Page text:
Up next and, judging by the size of the crowd, one of the most anticipated acts of the weekend, was the Emmitt Nershi Band.  They opened with Nershi’s “Black Clouds” that had most of the crowd singing along.  Emmitt has a real sweet easy-to-listen to voice which is somehow complimented by Nershi’s rough yet adept vocals.  They were joined on bass by flatpicking champion Tyler Grant and Andy Thorn on banjo (formerly of Larry Keel and Natural Bridge).  The tunes were played as well as I’ve ever seen bluegrass played with each player listening to each other carefully and filling in the spaces nicely.  The band has a new album out and, for the most part stuck to their new material, with Emmitt and Nershi trading off the lead vocal roll.  The highlight of the set for me was when Larry Keel sat in for the final 4 songs with Keller Williams coming out to lead the final song “Rosalie McFall”.  It’s impossible to put into words what happened on that stage but the Guinness Book of World Records should have been called for the biggest and most smiles in one place at one time and for the most notes played by 6 pickers on the same stage during one song.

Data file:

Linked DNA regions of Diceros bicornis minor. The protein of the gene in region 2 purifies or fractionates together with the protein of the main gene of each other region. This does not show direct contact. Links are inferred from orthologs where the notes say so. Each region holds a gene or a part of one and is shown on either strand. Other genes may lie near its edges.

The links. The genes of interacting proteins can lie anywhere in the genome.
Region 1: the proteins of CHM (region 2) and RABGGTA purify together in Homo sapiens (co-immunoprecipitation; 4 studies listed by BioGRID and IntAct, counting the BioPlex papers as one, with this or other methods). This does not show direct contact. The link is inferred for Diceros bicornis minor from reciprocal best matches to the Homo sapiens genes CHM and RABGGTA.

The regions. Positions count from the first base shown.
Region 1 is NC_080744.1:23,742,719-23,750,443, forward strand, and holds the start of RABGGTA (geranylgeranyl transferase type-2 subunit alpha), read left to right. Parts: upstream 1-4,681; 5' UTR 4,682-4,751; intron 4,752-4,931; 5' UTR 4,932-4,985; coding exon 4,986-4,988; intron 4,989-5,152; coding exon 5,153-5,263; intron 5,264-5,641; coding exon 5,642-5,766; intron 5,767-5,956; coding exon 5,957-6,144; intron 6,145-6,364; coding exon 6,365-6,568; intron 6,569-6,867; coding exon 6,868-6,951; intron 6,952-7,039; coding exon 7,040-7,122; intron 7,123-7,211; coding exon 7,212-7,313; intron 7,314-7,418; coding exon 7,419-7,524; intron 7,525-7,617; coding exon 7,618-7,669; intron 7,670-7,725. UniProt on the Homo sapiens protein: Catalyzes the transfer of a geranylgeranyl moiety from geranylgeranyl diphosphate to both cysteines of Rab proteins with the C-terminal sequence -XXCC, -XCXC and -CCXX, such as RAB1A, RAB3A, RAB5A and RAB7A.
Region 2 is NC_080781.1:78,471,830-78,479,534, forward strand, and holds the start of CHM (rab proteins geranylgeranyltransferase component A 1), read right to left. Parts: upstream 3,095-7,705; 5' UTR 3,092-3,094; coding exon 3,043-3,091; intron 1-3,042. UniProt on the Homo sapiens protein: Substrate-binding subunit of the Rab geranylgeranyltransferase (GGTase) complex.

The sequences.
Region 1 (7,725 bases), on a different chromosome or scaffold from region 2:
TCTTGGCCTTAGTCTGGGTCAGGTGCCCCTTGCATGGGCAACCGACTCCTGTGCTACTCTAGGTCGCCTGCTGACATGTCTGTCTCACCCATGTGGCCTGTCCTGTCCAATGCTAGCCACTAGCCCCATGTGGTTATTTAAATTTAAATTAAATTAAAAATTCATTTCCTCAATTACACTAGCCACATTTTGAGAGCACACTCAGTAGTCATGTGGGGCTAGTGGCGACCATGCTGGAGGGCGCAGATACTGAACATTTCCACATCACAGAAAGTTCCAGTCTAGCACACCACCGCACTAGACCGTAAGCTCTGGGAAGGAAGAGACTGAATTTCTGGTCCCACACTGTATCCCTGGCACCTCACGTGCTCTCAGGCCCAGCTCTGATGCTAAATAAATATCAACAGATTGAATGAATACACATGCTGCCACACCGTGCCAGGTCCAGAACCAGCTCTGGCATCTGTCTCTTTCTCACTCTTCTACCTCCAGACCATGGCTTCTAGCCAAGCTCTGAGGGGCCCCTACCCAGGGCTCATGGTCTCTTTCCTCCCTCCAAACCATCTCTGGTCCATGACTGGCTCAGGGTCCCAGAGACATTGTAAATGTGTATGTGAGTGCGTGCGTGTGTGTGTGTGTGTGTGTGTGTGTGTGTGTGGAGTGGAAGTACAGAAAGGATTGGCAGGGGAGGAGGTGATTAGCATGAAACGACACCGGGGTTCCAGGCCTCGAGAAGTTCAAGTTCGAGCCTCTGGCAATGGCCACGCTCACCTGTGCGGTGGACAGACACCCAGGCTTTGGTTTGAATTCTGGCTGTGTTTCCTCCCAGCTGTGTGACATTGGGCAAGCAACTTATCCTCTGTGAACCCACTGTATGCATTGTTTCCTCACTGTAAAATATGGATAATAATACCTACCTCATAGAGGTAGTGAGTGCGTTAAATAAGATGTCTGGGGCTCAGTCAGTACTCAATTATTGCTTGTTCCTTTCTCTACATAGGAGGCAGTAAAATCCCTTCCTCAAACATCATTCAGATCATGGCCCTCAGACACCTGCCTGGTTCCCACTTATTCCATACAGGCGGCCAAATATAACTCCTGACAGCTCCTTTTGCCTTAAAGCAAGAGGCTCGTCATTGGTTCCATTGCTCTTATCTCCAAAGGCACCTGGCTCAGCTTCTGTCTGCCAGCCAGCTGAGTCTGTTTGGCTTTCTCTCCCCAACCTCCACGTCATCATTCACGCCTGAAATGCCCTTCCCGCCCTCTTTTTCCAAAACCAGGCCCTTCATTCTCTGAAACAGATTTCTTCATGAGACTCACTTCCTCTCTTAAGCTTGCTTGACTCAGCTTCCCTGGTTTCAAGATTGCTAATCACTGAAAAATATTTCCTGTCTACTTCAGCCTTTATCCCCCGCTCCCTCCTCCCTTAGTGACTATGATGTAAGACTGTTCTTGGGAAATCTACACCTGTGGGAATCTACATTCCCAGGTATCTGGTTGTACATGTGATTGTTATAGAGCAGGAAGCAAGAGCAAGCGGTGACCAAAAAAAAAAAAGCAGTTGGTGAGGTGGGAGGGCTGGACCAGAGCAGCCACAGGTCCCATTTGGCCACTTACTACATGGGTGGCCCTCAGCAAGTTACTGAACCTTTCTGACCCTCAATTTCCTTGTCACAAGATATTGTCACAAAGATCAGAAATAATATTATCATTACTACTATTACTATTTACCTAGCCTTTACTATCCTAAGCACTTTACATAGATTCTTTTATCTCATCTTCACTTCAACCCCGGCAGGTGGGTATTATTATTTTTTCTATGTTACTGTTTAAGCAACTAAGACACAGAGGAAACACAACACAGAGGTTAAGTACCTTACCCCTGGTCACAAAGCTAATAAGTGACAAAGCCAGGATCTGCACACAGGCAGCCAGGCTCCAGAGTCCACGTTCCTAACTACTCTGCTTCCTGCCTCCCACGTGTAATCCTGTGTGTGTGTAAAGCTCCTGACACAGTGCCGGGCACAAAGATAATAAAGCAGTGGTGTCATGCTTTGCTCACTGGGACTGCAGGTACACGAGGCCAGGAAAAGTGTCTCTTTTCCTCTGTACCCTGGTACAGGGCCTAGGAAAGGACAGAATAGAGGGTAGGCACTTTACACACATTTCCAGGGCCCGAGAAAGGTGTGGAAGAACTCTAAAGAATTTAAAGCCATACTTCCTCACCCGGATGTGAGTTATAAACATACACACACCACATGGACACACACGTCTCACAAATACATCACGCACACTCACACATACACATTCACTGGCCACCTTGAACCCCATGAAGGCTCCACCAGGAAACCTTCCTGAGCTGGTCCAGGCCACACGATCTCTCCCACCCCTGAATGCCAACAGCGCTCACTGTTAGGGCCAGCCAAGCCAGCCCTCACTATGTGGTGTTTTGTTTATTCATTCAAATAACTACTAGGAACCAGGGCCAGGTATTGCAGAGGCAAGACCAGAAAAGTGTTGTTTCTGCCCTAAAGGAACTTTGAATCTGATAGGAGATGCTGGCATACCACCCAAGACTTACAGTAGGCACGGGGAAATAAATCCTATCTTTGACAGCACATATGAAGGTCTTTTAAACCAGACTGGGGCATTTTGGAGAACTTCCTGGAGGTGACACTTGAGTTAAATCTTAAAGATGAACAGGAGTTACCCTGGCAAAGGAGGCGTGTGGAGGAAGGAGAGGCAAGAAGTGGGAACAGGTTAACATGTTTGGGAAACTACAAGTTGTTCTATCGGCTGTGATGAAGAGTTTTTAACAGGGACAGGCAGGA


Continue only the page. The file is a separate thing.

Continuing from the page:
Emmiitt Nershi Band
photo by: Blair Babcock

Well the pickin’ was up and much to happiness of the crowd it continued with a set by Keller and the Keels. They have something really special happening with this 3-piece.  Larry Keel and Keller Williams dance around each other with ease and distinction as Jenny Keel keeps a solid beat behind them.  Due to what Keller described as a “walking pneumonia”, Keller took hold of the majority of the vocals for the night with Larry taking on one song, his own “Mountain Song”.  Other highlights included, “Don’t Cuss that Fiddle”, “Crater in the Backyard” and “Get it While You Can”.  I asked Keller why the band worked so well together and he said, “For me it’s the 3-piece.  You know, that a lot of room to go musically without things filling up the space.  I love banjos, dobros and fiddles – things like that - but the 3-piece we have, I really like that. And the harmonies,  I really love that too.”

After a short break, Keller kept the place movin’ with what was labeled “Keller’s dance set” with Nershi on guitar.  I don’t know much of Keller’s material by name but I do know that the crowd was taking in every note.  And looking out into the crowd, there was a rare and special event happening as they moved almost in synchronicity to the beat.